Jury Returns Guilty Verdict For Accountant
LOS ANGELES (AP) _ An accountant for a carpet-cleaning company that bilked investors out of millions of dollars was convicted Monday after jurors determined he accepted a bribe from company founder Barry Minkow.
Norman Rothberg, 52, was convicted of one count of conspiracy - taking a bribe to cover up ZZZZ Best’s frauds - and four counts of mail fraud.
The 22-year-old Minkow, who was 16 when he created the ZZZZ Best carpet cleaning company in his parents’ garage, was convicted by the same jury last week of 57 counts of fraud.
Ten other defendants pleaded guilty to various charges.
Jurors deliberated heard four months of testimony about the $25 million swindle that snared Wall Street brokerages, major banks and small investors. Before his downfall, Minkow gained wide publicity as an apparent boy genius in business.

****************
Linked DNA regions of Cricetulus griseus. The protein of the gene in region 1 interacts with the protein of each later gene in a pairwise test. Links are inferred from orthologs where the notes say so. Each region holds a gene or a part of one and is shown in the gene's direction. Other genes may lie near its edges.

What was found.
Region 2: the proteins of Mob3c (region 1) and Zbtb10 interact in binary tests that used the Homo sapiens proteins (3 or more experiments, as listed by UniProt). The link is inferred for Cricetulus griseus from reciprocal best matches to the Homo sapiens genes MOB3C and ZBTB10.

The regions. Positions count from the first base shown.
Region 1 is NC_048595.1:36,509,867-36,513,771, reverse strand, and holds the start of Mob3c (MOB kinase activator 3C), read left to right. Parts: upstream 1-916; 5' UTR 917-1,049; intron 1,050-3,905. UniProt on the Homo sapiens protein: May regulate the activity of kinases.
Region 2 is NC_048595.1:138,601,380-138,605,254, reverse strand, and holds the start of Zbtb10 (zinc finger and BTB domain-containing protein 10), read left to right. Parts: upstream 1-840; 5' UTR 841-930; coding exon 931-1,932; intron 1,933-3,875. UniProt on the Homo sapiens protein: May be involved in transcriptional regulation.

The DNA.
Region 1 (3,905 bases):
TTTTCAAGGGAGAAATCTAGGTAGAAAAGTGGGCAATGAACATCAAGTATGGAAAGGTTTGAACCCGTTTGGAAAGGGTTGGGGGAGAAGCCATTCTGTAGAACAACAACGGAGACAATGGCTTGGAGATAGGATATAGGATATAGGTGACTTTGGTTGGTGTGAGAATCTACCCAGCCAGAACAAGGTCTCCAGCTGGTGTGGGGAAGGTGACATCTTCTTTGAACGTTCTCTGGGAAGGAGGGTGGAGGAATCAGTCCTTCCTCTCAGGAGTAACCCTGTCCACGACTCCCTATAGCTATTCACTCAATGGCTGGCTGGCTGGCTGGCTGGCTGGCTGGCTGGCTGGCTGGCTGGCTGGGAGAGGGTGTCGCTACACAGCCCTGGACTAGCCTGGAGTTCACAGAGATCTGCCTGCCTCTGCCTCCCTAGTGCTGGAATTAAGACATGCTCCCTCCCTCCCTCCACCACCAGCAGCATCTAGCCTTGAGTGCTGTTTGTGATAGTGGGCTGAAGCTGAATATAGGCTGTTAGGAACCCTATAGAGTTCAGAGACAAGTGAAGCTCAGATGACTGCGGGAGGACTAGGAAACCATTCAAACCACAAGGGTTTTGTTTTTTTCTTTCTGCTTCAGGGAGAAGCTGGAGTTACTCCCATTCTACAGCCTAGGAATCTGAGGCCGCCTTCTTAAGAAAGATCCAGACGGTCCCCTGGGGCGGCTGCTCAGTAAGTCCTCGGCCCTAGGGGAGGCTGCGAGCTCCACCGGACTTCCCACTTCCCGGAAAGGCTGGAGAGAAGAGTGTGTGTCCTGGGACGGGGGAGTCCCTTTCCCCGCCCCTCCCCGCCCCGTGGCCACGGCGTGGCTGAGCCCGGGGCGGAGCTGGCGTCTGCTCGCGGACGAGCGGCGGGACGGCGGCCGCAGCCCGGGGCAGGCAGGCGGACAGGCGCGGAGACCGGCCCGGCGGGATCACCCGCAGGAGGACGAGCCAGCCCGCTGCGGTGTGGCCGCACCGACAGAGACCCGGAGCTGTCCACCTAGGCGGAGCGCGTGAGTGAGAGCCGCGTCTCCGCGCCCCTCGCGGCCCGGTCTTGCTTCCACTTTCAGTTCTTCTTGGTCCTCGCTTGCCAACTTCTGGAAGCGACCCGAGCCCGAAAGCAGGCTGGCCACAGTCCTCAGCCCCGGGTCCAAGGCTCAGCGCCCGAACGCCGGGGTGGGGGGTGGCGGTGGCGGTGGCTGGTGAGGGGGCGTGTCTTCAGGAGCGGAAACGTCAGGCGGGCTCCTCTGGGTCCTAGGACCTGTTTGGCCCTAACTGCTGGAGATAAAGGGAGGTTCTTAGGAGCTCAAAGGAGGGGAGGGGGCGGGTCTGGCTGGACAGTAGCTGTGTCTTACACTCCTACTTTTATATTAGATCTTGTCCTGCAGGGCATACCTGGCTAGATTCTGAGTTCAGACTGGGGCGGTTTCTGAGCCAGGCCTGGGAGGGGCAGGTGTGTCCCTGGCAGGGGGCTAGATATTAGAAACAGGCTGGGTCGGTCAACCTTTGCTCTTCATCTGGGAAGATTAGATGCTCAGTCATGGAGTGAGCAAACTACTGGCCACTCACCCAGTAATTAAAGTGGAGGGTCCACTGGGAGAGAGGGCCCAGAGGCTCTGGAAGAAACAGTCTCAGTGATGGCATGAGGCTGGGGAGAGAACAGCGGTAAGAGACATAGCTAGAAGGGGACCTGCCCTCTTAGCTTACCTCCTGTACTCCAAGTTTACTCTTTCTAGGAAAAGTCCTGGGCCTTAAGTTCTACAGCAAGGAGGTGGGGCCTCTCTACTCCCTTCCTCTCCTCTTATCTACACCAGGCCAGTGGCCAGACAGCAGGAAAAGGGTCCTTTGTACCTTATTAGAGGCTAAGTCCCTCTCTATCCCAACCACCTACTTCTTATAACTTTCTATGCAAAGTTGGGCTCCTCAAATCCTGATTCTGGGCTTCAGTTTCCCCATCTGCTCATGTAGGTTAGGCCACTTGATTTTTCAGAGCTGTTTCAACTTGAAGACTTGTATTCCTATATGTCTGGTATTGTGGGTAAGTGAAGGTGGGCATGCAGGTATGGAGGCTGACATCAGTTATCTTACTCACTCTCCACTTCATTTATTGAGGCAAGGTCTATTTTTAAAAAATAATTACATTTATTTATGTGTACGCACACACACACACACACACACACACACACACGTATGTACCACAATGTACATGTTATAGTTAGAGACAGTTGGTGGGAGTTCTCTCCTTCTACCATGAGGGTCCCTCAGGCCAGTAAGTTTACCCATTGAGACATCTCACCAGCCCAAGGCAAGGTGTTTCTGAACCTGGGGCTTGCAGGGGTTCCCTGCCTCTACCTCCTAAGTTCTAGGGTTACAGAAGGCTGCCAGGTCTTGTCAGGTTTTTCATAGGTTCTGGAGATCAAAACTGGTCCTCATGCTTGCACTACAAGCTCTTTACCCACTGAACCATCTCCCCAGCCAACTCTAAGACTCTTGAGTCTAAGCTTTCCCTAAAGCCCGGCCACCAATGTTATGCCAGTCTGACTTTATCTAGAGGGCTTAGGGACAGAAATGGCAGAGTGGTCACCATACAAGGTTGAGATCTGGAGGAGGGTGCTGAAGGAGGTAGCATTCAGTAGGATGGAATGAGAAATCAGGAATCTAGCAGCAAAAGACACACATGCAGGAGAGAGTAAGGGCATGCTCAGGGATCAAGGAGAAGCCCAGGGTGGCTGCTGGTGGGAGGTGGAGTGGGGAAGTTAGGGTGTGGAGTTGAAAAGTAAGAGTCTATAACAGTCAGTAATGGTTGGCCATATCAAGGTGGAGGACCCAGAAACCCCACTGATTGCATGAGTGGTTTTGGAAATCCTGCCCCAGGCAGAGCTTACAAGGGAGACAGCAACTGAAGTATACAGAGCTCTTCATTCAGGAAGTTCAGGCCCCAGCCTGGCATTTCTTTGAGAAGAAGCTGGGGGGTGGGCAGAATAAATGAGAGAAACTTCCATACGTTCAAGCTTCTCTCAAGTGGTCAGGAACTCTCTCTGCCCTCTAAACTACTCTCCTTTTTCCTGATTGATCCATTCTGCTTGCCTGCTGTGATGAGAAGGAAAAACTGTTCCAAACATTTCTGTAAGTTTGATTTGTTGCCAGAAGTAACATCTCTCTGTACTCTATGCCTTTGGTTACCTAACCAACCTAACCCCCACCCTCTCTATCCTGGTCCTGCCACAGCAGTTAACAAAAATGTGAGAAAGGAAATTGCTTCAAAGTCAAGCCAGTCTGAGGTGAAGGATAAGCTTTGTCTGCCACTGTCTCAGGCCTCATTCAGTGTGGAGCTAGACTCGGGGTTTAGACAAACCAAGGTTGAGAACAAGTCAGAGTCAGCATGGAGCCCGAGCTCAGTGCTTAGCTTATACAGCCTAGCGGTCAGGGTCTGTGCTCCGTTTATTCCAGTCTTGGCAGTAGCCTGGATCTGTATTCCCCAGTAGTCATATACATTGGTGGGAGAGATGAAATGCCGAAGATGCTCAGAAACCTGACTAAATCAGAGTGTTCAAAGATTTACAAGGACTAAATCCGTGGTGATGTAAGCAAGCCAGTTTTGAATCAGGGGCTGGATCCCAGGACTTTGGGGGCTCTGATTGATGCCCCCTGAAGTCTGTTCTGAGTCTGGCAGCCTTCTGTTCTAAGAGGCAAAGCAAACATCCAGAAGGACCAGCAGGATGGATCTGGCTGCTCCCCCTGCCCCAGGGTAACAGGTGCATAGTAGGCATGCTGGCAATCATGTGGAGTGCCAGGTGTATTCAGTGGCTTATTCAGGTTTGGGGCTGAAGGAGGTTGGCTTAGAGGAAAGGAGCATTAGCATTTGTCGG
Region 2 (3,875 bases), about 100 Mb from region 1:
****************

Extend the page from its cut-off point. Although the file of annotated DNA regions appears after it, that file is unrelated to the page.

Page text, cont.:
Convicting young Minkow ″wasn’t something that was easy,″ said jury foreman Mel Tiedemann, 32, after the trial ended. ″I had to separate my emotions from my decision.″
He noted that Minkow was ″just a kid″ and said, ″I wanted to let him go. But I felt in my bones the guy was guilty.″
The Securities and Exchange Commission, a federal grand jury and the Police Department remained involved Monday in investigations centered on the Minkow case.
Last year, Police Chief Daryl Gates described ZZZZ Best as one of several local companies linked to money laundering and drug trafficking by East Coast crime families.
Police Department spokesman Cmdr. William Booth said the 17-month-old statements are ″still valid and the investigation is continuing.″
Federal prosecutors say their work on the case now involves the more complex securities fraud side, exploring such issues as whether insider information was illegally used to profit from trading in ZZZZ Best stock.
During the trial, Minkow claimed that he was exploited by mobsters who infiltrated his business.
Sentencing for Minkow was set for February, and sentencing for Rothberg was set for March.